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Mr. Hockey: My Story by Gordie Howe
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Mr. Hockey: My Story

by Gordie Howe

Other authors: Bobby Orr (Foreword)

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A great biography about the one of the greatest Detroit Red Wings players of all-time. ( )
  crowman1979 | Jul 28, 2017 |
This is a really good autobiography of one of the greatest hockey players of all time. Perhaps the best. He played in an era that preceded me, so I never got to see him play, but I've seen video and I've obviously read about him and he was pretty impressive. I knew he played a long time, until he was quite old, but I learned a whole lot more about him in this book.

Gordie Howe was a Saskatoon boy who grew up loving and playing hockey. And he was good. This was in the era when the NHL just had six teams, an era that lasted for a long time, so jobs were scarce at the NHL level. Still, he dreamed of playing in the NHL. Like many hockey players, he wasn't the best student. He wanted to be out on the ice all the time. He was so good that the New York Rangers offered him a contract when he was just 15! And he turned them down. He was very shy and the thought of moving to New York, where he wouldn't know anyone, turned him off. The next year, at 16, Detroit offered him a contract. He asked if he'd know anyone in camp. Apparently a number of Saskatoon boys would be going to their training camp and that sealed the deal for him. He quit high school (one of his biggest regrets, he writes) and became a professional hockey player. He spent two years, but only the second playing, in the minors and was finally brought up to Detroit around 1948. His original contract was for something like $2500. Back then, there was no player's union and players weren't allowed to discuss their contracts with each other. The owners said they made no money and couldn't afford to pay the players much and the players believed them. It was a crock of shit. For years, Howe made next to nothing, even when Detroit told him he'd be the highest paid Red Wing and one of the highest paid players in the league. In the late 60s, when he found out a scrub was making substantially more than him, as well as many other teammates, he felt really betrayed. And demanded a big raise. Which he immediately got. And then he realized he could have demanded four times that much and gotten it.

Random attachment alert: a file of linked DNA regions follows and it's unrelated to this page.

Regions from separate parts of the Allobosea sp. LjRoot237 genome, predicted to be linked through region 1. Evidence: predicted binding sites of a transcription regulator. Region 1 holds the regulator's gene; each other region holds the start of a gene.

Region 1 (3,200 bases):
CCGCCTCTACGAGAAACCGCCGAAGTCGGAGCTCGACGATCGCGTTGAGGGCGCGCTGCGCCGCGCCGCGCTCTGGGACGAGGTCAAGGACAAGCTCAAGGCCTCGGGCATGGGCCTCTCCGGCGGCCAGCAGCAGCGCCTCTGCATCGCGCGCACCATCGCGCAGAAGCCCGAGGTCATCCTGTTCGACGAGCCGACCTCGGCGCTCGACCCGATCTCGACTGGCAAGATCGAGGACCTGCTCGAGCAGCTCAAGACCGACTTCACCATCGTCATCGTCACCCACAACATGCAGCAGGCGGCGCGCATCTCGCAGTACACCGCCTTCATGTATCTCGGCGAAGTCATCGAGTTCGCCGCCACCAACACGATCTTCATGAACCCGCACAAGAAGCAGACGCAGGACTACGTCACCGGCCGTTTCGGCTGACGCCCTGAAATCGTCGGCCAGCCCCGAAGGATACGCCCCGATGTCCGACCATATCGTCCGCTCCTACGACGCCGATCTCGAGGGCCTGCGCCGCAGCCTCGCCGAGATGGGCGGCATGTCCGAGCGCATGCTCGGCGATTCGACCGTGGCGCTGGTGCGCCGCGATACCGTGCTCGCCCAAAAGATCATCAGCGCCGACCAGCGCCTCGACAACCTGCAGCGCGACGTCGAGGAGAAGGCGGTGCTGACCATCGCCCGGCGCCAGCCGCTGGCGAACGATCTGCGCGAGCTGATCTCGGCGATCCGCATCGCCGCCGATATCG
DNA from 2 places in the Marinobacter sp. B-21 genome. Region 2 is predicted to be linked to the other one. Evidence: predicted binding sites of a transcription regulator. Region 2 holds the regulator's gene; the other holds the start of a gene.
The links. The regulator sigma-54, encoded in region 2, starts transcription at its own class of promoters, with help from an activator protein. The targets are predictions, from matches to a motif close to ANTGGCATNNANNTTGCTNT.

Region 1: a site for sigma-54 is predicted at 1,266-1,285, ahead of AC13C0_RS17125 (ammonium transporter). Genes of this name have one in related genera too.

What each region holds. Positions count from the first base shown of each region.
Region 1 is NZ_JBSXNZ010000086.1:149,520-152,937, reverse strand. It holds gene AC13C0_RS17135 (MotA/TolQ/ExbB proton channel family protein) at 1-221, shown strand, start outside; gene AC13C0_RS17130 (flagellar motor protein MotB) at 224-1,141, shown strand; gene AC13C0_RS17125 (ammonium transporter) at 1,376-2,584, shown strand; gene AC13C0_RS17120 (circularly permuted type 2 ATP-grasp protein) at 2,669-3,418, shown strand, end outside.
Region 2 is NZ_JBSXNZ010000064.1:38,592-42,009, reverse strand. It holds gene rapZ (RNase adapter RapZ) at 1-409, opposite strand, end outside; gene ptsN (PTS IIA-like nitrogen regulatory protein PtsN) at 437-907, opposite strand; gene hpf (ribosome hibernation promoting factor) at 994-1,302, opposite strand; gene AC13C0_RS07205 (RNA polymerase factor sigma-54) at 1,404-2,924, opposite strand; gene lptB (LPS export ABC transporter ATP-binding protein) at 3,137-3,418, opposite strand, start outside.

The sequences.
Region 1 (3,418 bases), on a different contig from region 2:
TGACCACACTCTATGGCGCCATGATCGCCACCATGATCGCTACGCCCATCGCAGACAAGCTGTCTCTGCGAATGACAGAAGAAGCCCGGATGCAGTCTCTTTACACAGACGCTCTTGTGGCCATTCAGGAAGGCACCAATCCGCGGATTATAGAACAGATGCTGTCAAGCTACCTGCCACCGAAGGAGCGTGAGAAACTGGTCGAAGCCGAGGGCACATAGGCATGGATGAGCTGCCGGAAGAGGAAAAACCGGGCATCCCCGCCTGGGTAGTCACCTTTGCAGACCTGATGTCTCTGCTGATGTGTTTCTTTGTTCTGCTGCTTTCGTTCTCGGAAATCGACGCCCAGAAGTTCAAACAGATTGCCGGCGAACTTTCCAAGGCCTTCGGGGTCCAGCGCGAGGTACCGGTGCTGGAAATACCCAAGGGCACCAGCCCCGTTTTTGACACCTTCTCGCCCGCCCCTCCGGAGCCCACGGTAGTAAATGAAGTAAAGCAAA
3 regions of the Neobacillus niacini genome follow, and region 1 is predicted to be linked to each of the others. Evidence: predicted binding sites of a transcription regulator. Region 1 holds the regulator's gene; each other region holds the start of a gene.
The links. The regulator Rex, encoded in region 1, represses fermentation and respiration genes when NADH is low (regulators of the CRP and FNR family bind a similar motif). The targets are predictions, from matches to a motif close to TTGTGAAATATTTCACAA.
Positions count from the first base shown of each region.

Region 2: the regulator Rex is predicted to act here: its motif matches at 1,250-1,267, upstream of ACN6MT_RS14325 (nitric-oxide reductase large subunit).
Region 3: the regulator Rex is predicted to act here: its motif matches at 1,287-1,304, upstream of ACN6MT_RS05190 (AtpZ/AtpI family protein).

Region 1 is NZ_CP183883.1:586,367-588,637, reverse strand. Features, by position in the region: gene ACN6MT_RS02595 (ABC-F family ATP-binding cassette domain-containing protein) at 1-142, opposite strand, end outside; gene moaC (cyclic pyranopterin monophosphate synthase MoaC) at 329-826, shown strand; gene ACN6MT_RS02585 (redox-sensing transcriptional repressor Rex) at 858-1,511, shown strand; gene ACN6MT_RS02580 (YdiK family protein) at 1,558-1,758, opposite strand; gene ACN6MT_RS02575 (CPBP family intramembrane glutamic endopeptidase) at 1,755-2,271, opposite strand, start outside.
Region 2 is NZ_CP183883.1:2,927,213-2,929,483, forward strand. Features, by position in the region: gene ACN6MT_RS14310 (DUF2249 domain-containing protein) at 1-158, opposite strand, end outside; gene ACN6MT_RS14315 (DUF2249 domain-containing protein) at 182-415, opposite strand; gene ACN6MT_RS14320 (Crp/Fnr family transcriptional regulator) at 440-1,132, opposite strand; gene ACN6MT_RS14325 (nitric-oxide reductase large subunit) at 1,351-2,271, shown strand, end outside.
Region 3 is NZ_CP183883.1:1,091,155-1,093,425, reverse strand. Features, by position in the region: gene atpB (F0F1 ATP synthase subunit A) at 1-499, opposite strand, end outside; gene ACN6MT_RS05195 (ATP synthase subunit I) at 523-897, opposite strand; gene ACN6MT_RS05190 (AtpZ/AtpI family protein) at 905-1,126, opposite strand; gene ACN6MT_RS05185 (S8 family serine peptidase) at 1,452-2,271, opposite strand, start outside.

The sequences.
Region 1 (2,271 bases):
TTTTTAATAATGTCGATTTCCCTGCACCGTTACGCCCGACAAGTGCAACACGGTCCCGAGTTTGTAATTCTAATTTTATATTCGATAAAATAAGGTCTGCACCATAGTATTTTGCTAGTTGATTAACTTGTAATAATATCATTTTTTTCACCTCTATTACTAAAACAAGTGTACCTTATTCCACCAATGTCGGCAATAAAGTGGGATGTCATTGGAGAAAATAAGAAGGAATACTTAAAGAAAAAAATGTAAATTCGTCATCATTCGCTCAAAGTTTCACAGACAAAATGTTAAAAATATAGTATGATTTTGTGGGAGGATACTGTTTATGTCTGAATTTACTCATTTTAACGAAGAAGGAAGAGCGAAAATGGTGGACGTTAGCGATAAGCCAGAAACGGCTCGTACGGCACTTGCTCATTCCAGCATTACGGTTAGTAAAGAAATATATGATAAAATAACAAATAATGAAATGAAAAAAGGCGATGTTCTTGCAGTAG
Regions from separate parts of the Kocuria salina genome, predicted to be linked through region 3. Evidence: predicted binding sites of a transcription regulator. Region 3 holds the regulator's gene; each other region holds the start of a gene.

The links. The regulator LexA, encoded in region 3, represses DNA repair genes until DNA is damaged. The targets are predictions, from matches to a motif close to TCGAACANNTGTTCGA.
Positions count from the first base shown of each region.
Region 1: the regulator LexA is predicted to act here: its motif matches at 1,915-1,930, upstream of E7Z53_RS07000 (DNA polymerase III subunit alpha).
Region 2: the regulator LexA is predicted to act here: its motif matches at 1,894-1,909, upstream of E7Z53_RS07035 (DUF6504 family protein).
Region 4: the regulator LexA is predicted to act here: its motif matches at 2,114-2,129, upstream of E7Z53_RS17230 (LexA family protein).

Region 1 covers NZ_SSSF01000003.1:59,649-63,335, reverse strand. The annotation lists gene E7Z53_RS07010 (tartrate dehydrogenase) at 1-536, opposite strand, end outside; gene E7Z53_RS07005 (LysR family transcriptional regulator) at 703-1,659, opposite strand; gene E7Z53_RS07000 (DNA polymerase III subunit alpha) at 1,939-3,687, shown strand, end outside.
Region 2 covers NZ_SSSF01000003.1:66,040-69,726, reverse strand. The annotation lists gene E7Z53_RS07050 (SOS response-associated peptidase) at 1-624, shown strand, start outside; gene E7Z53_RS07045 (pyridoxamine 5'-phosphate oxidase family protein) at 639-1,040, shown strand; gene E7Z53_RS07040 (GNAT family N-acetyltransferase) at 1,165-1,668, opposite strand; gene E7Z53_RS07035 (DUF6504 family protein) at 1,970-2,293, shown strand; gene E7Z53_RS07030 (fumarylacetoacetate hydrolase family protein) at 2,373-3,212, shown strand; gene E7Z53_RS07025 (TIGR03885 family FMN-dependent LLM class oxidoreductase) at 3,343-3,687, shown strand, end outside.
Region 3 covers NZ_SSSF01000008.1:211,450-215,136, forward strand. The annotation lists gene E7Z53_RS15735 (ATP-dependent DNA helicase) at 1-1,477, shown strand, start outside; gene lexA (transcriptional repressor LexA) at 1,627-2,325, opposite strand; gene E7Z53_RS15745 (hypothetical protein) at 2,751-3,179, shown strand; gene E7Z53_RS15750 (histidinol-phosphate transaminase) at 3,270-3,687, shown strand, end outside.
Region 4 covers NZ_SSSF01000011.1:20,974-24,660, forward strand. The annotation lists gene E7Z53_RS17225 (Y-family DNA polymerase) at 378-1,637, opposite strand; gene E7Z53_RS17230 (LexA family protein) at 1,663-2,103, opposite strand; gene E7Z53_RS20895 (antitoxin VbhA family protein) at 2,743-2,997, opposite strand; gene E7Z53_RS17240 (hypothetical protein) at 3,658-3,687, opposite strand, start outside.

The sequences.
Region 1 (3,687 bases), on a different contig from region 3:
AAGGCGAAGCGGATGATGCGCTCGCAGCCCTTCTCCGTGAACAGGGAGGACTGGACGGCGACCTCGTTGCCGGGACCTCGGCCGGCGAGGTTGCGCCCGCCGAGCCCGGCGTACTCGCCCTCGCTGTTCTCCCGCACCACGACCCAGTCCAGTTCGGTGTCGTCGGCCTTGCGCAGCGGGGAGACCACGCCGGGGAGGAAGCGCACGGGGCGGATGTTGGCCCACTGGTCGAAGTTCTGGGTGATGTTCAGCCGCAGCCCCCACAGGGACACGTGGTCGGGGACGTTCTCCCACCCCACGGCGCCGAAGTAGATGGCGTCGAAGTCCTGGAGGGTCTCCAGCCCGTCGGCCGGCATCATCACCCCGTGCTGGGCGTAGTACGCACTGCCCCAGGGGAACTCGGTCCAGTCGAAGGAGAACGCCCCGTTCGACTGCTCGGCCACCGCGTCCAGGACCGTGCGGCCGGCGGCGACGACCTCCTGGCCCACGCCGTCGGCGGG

Howe became a scoring machine. He won six Art Ross trophies for NHL scoring leaders and six Hart awards for NHL MVP. He helped the Red Wings win four Stanley Cups. And this is the thing that really impressed me -- he was in the top five in NHL scoring for 20 consecutive years!!! That's completely unheard of. Sidney Crosby has been in the top five in consecutive years, I believe, twice. Other players, once, twice, four times. How? Twenty consecutive seasons. That's unreal. Of course, there are a lot of people who think Howe was a dirty player and he addresses his hard nosed style of play in the book and admits to it, but largely writes that he became violent largely in retaliation. In any event, he became the NHL's all time scoring leader and also accumulated 2,000 career penalty minutes. His scoring title lasted until Wayne Gretzy came along and took it.